December 29, 2014 4:41 pm
Updated: December 29, 2014 5:52 pm

Return fraud costs Maritimers millions each year: Retail Council

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AMHERST, N.S. – The days after Christmas are some of the busiest of the year for returns at retailers, and that means incidents of return fraud are higher.

That can pose a problem for many retailers.

At Mansour’s Menswear in Amherst N.S., most of their customers have been life-long shoppers, so when a customer wants to return an item, they’ll take it back even without a receipt.

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“I’d take a look at the shirt and if I recognize my product because I know what’s in store, I’d say ‘Okay, would you like to pick out a different shirt? Different size?’ and if not we can give their money back,” said Mikhail Mansour.

Amherst is a town of roughly 9,000 people and the shop has been open for 90 years, so many customers are from the same families. Mansour said return fraud is not a big problem for them because he’s known many customers since he was born.

“A lot of them are my Dad’s friends. They were friends with his Dad. It’s a very personal feeling here at Mansour’s,” he said.

But Jim Cormier, Atlantic director for the Retail Council of Canada said it is a concern for the industry.

It’s estimated that six per cent of all returns in Canada are fraudulent and it’s particularly problematic at large chain retailers that sell a lot of identical products.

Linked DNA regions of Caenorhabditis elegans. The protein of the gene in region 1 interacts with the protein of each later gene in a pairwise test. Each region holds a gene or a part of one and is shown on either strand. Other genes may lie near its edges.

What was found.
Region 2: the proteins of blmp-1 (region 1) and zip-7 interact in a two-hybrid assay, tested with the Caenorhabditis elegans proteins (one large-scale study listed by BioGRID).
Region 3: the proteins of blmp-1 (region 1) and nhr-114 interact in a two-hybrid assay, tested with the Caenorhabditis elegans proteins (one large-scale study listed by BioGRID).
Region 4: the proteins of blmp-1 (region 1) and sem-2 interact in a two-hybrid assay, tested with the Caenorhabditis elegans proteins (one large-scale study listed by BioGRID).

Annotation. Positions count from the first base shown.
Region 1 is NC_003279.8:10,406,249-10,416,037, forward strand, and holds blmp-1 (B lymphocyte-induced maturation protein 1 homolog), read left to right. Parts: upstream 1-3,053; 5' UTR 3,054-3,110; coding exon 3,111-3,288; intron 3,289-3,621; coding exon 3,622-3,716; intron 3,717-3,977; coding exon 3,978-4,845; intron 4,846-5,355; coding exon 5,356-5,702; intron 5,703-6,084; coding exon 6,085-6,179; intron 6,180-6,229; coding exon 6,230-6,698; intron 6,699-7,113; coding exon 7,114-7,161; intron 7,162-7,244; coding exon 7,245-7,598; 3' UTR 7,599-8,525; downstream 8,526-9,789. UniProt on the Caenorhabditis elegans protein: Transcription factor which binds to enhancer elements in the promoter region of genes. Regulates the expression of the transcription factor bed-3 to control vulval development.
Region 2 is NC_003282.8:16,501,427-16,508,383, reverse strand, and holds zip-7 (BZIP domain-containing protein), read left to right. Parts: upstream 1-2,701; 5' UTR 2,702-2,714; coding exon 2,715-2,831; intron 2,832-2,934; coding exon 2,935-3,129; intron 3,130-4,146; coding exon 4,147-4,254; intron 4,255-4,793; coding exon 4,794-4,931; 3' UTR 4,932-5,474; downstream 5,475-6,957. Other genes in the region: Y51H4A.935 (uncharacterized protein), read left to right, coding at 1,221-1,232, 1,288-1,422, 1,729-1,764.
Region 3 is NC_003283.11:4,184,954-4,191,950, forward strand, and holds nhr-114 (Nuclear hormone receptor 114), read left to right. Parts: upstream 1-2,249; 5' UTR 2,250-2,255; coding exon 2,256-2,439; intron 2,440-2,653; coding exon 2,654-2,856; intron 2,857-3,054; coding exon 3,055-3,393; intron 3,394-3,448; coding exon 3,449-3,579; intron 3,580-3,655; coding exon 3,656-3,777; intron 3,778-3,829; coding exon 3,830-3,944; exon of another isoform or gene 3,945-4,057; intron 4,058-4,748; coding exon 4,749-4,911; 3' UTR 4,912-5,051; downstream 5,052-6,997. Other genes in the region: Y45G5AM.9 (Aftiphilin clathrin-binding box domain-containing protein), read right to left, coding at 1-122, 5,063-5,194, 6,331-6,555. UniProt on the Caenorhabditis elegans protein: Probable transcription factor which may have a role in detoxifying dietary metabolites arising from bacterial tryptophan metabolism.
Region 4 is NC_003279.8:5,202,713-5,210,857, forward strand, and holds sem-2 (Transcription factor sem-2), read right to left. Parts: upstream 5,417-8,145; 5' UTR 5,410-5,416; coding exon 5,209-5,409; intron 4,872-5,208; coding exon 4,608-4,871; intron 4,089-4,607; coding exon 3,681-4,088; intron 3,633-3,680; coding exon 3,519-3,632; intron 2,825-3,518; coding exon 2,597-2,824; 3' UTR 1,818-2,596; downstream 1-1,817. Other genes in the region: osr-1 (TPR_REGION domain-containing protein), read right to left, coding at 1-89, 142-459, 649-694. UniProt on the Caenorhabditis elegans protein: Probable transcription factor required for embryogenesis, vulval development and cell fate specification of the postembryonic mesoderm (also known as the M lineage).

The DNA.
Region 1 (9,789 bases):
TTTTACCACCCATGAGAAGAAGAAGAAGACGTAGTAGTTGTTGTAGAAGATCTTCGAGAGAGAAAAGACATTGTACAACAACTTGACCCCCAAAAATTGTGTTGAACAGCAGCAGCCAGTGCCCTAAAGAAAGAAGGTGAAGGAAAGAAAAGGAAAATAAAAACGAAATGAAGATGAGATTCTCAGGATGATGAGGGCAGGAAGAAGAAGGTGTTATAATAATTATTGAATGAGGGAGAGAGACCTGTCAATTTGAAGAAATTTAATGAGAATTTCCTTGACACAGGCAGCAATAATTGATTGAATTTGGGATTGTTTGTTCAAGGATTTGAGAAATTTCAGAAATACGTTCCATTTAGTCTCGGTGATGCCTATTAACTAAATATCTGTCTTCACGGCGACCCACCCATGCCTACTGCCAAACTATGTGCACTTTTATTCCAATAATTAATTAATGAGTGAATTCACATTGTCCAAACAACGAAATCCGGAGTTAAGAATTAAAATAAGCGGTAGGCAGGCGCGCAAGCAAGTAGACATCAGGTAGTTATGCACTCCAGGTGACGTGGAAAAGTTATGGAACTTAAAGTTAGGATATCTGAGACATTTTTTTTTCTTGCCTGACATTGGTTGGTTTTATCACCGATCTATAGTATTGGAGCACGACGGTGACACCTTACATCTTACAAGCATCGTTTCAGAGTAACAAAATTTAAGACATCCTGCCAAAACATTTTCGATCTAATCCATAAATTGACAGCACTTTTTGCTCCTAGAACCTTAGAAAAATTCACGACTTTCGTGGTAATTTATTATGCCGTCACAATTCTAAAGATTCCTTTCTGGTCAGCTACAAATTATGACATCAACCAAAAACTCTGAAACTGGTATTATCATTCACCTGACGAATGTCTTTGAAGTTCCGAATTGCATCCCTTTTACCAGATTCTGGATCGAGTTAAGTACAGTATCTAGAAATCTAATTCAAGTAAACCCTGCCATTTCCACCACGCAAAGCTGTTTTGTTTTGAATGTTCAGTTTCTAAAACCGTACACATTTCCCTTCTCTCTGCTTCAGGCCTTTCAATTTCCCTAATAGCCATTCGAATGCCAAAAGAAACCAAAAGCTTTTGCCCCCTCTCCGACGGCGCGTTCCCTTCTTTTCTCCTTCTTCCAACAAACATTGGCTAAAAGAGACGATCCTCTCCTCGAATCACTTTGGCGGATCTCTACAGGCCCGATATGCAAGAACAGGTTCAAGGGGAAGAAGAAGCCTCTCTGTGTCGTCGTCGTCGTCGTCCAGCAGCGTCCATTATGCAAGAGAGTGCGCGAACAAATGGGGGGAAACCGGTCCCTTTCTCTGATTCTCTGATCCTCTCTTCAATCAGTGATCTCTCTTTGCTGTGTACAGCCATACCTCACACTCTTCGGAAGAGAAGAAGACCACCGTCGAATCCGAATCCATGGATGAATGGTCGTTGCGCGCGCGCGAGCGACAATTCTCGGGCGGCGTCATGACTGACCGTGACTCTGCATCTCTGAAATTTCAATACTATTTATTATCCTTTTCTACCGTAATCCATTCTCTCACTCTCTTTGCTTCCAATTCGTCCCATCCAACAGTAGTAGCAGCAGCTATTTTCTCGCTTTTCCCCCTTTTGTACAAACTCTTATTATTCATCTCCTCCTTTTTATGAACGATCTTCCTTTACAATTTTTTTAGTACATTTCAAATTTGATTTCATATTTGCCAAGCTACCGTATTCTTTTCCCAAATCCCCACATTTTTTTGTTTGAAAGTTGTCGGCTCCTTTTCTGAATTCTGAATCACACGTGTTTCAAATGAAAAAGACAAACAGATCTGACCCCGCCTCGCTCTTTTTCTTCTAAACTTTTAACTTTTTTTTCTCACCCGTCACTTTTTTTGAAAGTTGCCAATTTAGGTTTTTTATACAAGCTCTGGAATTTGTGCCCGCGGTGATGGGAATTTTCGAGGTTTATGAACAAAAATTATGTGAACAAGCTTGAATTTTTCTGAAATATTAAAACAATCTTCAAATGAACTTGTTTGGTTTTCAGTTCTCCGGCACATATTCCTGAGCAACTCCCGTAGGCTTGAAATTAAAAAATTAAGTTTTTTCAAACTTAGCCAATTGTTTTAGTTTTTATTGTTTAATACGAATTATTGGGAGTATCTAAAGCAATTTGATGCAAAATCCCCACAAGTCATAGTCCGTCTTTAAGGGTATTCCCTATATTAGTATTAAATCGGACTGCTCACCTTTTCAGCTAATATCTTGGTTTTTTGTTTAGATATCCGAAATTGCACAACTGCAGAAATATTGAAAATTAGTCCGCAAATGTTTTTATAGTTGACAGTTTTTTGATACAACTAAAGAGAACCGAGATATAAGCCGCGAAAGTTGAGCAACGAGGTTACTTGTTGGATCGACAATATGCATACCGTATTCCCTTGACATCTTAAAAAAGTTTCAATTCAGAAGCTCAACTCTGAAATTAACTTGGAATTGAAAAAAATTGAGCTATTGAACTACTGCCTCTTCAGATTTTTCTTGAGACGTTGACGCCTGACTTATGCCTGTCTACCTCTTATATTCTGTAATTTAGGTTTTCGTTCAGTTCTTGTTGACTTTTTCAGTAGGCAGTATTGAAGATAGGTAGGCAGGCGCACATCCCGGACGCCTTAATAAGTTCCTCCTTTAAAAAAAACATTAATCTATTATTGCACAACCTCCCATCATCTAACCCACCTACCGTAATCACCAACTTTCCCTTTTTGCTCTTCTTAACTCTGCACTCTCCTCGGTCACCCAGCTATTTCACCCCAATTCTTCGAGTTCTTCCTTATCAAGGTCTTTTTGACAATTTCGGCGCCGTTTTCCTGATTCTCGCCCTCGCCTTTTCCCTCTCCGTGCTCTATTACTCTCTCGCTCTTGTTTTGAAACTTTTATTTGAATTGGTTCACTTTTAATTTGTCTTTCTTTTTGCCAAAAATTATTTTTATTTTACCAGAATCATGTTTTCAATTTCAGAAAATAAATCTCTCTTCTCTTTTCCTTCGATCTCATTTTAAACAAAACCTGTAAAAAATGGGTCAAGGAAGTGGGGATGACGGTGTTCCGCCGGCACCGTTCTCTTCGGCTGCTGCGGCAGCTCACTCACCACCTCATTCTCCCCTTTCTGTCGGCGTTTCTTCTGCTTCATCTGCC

“You have a small percentage of your customers that will try to return something to a store where they didn’t buy it,” Cormier said. “They’ll buy the latest, greatest video game console, keep the box in good condition, put their three-year-old console in the box and try to return it.”

In New Brunswick, return fraud is estimated to have cost the retail industry between $28-$40 million in 2013, while the government lost between $3.7-$5 million in sales tax revenue.

In Nova Scotia, those numbers are even higher. Between $33-$48 million was lost in 2013 which means $5-$7 million was lost by the provincial government.

There are a few things retailers can do to try and reduce return fraud, Cormier said.

They include requiring all returns have a receipt, be in the original packaging and have original tags. The store could also ask for a name or even for a piece of photo identification of the customer.

Bottom line, according to Cormier, is having a receipt will make everything much easier, but he said retailers do understand that only a small per cent of customers are trying to defraud the system.

“Most retailers are going to go out of their way to make it as easy as possible to return whatever gift they want to return.”

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